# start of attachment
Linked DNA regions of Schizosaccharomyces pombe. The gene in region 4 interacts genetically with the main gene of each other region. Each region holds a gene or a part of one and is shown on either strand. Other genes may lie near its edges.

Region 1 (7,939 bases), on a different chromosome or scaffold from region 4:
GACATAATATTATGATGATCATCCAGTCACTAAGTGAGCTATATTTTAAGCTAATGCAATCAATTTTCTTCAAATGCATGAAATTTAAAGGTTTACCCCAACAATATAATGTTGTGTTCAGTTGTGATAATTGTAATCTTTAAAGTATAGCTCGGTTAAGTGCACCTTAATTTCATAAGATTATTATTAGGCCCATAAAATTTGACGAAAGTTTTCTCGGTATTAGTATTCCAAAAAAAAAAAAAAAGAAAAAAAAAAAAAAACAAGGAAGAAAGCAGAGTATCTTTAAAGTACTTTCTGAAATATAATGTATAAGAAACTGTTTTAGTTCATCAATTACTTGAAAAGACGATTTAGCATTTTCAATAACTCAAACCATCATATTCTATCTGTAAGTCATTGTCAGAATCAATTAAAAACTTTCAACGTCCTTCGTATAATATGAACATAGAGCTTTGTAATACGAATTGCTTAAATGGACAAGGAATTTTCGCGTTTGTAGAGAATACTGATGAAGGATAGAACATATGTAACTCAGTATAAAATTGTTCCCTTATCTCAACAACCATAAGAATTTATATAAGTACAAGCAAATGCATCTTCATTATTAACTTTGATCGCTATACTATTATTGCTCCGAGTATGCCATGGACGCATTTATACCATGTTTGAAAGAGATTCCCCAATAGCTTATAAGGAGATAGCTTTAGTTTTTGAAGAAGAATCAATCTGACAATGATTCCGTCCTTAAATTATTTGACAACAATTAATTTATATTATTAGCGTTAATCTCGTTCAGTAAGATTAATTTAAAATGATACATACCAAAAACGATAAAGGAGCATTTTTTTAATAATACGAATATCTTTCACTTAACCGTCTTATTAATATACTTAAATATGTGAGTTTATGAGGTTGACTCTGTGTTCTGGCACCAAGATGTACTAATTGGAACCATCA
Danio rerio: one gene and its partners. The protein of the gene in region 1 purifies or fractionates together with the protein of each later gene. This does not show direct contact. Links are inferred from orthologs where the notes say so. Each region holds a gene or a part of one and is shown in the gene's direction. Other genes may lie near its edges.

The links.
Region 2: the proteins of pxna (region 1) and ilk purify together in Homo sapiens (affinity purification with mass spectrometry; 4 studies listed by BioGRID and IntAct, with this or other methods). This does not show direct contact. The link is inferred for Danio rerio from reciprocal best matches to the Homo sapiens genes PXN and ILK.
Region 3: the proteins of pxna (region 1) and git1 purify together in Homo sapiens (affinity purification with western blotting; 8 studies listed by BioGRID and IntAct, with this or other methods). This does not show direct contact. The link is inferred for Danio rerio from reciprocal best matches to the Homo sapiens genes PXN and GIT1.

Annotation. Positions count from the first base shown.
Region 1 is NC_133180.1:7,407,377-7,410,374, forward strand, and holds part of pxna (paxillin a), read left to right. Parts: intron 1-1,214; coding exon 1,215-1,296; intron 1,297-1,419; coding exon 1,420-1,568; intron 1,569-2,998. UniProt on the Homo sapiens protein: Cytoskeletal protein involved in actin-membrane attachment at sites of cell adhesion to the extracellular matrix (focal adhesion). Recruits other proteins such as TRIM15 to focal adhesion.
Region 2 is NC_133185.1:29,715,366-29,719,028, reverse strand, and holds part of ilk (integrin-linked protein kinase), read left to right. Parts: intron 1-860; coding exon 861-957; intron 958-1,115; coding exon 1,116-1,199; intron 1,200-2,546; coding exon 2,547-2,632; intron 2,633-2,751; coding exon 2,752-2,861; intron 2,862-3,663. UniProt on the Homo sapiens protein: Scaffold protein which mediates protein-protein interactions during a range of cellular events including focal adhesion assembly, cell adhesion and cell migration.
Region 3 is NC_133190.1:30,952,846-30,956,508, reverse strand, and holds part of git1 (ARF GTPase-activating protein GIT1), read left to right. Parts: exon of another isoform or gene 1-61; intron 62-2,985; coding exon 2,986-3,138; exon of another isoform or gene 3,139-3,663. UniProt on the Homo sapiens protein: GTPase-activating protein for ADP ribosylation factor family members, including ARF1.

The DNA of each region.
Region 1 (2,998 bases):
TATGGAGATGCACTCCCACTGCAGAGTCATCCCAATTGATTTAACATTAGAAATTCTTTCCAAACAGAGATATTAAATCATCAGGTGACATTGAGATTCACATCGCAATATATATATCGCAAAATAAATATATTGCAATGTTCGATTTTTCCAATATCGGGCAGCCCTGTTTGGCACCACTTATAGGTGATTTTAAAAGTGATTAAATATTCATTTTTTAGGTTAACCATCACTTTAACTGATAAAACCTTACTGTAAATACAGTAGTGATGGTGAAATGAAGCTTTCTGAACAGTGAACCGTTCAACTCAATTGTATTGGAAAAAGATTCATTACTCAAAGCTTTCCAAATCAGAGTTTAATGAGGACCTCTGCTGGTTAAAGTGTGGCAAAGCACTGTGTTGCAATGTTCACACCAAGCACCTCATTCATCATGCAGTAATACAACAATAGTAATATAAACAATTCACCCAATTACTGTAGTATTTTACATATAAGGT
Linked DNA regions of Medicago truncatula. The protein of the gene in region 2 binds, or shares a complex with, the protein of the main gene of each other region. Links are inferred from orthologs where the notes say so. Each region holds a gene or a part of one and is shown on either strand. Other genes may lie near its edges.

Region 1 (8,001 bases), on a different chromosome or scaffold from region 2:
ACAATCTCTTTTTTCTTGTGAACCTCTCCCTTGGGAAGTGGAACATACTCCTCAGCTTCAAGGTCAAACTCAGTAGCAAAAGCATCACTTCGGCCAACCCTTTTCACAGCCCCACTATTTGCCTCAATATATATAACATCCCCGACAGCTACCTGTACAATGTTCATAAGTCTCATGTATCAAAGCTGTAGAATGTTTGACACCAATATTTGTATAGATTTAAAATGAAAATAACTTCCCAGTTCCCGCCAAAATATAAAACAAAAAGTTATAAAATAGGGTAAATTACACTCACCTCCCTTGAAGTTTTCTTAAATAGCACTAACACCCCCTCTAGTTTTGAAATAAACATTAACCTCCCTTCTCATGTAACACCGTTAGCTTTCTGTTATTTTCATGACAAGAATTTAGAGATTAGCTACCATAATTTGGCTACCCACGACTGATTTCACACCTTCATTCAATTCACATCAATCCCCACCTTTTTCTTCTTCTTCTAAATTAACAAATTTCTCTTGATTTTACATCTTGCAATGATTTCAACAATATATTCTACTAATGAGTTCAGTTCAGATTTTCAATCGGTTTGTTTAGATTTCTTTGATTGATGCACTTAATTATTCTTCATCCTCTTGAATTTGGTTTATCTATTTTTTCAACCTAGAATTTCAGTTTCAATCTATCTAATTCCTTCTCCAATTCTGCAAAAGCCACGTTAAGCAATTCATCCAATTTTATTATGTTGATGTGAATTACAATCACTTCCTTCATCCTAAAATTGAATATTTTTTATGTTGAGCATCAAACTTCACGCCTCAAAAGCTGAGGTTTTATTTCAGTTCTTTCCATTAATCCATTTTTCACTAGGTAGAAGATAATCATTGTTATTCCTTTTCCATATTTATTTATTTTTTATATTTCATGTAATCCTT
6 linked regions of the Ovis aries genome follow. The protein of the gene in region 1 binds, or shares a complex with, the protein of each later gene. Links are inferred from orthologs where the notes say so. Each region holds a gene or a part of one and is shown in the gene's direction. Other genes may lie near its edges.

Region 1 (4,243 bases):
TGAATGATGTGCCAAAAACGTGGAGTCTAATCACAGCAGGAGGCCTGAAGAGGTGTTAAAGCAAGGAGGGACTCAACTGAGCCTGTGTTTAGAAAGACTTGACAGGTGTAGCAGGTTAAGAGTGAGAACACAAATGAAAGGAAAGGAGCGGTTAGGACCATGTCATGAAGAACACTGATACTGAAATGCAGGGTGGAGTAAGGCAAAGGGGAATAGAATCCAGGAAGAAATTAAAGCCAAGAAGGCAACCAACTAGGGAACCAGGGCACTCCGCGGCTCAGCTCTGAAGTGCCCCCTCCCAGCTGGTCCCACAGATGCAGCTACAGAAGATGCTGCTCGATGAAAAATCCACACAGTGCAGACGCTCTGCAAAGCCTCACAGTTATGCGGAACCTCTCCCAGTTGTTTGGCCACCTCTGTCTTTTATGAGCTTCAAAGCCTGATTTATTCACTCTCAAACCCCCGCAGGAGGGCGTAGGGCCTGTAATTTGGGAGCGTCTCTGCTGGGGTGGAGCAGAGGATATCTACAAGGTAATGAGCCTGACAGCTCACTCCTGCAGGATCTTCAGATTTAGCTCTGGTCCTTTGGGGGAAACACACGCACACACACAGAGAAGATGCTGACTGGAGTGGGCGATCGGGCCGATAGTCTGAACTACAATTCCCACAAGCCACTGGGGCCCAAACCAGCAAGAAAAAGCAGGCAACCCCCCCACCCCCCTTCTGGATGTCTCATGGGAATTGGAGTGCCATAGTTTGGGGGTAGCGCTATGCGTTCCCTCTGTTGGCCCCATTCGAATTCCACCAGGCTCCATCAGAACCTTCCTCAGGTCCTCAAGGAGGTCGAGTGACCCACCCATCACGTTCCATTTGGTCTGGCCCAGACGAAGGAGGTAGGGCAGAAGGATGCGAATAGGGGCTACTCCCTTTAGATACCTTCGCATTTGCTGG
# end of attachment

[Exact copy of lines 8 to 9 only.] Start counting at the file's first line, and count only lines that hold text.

Annotation. Positions count from the first base shown.
Region 1 is NC_133180.1:7,407,377-7,410,374, forward strand, and holds part of pxna (paxillin a), read left to right. Parts: intron 1-1,214; coding exon 1,215-1,296; intron 1,297-1,419; coding exon 1,420-1,568; intron 1,569-2,998. UniProt on the Homo sapiens protein: Cytoskeletal protein involved in actin-membrane attachment at sites of cell adhesion to the extracellular matrix (focal adhesion). Recruits other proteins such as TRIM15 to focal adhesion.